17th Century Lithuania
The golem of the new Israeli horror film “The Golem” looks nothing like the way he has traditionally been depicted; instead he resembles the young son who is still mourned by the woman (now presumed barren) who created him. This makes him especially dangerous when he turns against those he is supposed to protect. This is Doron and Yoav Paz’s first English language film.
In the isolated 17th Century Lithuanian Jewish village where the film is set, there are not a lot of educational opportunities for women and the study of Kabballah and mystical texts is strictly prohibited. Nevertheless, Hanna eavesdrops on the Rabbi’s lectures and pours over the books her husband Benjamin reluctantly smuggles home for her. She is not nearly as intimidated by the subject matter as are the Rabbi’s properly male students. This means that only she will have the guts to create a golem to protect the village from a rampaging feudal lord, but she might not have the strength to destroy the creature when it brings out all her maternal instincts.
“Golem” taps into some deep Jewish folkloric themes and tropes. It is as much a dark fable as it is a horror film based on the Golem legend. Fate is a killer in this film, just like the Golem. Hanna (Hani Furstenberg) is impressive as Hanna, fully connecting with both the maternal and feminist elements of her character. Daniel Cohen makes quite a creepy kid playing “Hanna’s Son.” Frankly, none of the other male characters is as well-developed as Hanna, but they look and act era appropriate amid all the chaos and carnage.
The film shows the harsh realities of shtetl life in Old Europe. At a time when anti-Semitic narratives are once again gaining strength in Europe and academic debate is too often obscuring the brutal reality of how they affect people’s lives, the Paz brothers’ Faustian tale of power is timely. Steeped in ancient Jewish mysticism, it also provides an outlet for a cultural voice encountered in cinema all too rarely. The story itself is simple but the presentation makes this an unusual and intriguing piece of work.
Hanna a woman at odds with the role she has been given in life. She and husband Benjamin (Ishai Golan) have lost a child. She loves Benjamin intensely and is thrilled that he refuses to divorce her as his father suggests, but she is concealing from him her use of contraceptive vapors – she just can’t bear the thought of being at risk of such a loss again. Because of the fragile nature of her community, her nervousness is perhaps more understandable— the plague is sweeping across Europe. Being isolated and following traditional practices to preserve hygiene, the Jewish village is not affected, which convinces the local gentiles that they must be the architects of their misfortune. When gentile leader Vladimir (Alex Tritenko) discovers that his daughter is ill, he tells the villagers in no uncertain terms that he will have them all killed if they don’t use their magic to save her.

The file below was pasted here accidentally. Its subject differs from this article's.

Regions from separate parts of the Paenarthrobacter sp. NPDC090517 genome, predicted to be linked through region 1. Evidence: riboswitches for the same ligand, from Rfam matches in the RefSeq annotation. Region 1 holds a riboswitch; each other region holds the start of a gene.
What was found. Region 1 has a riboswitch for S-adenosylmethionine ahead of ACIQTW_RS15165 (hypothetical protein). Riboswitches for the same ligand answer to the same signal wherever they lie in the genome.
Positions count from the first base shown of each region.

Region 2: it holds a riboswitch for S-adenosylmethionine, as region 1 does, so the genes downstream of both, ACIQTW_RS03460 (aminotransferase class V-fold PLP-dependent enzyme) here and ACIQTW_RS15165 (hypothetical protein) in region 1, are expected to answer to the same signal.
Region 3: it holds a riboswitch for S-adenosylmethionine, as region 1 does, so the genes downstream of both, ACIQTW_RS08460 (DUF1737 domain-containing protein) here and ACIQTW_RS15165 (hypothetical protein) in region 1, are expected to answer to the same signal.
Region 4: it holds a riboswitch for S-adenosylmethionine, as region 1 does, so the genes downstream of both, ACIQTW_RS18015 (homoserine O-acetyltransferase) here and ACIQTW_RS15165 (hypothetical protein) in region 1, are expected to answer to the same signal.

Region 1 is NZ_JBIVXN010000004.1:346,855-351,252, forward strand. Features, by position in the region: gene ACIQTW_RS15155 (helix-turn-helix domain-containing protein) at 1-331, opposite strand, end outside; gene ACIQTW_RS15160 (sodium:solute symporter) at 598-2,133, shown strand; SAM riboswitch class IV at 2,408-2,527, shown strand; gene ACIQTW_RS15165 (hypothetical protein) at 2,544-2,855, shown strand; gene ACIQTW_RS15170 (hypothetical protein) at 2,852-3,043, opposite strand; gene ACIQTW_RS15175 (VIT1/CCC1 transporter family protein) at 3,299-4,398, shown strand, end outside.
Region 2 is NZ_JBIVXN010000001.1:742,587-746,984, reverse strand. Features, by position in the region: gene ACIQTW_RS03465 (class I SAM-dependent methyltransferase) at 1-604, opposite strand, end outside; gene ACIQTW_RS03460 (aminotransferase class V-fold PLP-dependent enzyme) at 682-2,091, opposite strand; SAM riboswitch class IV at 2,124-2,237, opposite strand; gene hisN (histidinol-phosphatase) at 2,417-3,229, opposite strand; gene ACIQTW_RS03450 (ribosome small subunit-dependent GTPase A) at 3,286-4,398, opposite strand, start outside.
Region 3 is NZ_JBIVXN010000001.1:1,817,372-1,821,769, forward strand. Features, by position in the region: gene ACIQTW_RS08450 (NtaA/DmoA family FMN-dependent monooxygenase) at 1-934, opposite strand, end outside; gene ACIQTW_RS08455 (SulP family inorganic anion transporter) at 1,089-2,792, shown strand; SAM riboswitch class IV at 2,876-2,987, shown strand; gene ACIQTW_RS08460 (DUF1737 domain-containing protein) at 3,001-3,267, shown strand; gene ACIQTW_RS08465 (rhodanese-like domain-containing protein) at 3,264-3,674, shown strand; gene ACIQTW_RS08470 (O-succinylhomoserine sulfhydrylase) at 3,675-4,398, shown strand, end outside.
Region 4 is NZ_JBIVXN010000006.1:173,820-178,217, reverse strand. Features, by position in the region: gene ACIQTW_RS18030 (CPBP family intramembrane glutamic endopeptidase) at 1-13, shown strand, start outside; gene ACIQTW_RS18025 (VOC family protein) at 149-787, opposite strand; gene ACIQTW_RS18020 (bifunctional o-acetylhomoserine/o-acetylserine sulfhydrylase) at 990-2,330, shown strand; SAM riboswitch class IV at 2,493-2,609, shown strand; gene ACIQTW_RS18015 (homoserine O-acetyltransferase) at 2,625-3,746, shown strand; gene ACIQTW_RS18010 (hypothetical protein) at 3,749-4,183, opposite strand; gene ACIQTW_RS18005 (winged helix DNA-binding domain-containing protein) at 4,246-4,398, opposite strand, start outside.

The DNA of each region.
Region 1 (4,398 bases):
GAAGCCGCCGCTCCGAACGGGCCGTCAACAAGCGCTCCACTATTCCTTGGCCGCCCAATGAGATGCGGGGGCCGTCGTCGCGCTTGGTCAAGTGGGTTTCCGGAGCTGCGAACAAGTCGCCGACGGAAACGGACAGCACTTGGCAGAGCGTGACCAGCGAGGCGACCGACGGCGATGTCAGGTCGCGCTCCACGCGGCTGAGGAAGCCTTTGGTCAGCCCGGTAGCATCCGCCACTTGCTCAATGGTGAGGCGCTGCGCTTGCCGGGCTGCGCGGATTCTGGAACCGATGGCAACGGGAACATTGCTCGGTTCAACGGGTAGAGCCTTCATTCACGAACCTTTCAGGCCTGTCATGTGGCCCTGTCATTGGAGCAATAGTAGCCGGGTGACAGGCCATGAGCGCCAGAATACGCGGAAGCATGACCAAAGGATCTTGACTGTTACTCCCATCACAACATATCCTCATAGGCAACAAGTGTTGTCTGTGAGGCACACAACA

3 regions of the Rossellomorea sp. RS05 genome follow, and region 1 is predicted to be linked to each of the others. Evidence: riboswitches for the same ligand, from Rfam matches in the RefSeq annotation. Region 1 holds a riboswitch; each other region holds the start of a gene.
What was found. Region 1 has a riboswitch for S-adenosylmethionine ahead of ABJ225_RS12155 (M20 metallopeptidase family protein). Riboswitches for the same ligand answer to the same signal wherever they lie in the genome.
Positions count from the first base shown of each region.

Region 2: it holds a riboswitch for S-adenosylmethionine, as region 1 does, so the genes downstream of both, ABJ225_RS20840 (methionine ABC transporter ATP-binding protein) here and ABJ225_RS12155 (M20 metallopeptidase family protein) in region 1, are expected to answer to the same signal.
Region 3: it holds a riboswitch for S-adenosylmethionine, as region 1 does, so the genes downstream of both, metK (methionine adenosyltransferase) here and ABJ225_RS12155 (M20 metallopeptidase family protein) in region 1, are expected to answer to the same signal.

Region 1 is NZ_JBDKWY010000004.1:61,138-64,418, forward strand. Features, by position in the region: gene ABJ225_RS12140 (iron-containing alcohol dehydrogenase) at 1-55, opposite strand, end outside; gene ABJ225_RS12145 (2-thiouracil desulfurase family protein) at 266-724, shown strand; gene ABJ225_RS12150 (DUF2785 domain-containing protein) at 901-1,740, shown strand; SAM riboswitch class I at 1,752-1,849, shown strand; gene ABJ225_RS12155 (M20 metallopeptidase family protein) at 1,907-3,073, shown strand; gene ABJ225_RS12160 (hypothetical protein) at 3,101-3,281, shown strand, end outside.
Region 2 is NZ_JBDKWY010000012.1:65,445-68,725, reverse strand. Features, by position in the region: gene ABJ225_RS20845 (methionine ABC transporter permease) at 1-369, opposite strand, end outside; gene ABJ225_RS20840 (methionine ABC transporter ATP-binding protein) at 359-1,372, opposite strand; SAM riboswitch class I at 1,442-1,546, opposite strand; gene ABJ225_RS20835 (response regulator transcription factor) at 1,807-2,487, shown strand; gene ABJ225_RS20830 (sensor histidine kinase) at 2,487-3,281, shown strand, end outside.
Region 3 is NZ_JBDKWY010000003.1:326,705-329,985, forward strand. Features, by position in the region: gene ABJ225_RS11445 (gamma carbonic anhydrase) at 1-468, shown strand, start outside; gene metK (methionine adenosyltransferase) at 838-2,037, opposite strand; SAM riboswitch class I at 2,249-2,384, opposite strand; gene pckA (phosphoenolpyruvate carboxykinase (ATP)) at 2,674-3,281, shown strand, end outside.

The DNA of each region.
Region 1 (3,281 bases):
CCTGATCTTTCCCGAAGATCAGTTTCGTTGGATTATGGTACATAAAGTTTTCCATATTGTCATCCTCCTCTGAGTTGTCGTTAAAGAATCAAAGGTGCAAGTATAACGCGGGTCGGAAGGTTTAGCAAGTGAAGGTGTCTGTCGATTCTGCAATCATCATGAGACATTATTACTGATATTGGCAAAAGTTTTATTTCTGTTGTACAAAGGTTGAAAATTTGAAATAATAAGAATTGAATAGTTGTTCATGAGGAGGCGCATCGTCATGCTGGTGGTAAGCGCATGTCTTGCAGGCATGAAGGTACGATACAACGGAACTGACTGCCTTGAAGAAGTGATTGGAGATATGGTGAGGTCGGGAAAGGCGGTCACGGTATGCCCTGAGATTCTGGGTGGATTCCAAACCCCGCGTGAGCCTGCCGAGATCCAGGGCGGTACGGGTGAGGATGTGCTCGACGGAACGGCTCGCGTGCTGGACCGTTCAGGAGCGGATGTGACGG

The story centers on men discovering some mysterious inner strength and resolving things with violence. This film shows that untrained men can achieve much. Against so many skilled foes, the villagers’ best hope is intelligence and knowledge. Hannah has always resented presumed male authority over spiritual and intellectual matters and she has immersed herself in ancient law. She is certain that she knows how to create a golem and that such a creature could protect them. But she does not know if she can she control it (even when it manifests in the guise of her lost little boy).
One older villager, who has seen a golem before, tries to warn Hanna. But the relationship between creator and monster is unexpectedly nuanced. There’s a sense that her awareness that she’s the only one who can kill it means she finally has the power to release her love.
The film explores Talmudic ideas around violence, contagion and contamination, but with a modern sensibility. In a curious way this might be seen as a science fiction film in that a problem caused or brought about by (medical) science is resolved by what was understood as science at the time. It’s a film that shifts genres as easily as its secondary antagonist shifts between dirt and flesh. Because of a tight budget, scope is limited, and the final conflict feels rather rushed, but there is something interesting here and the Paz brothers have clearly worked hard to bring their film to life.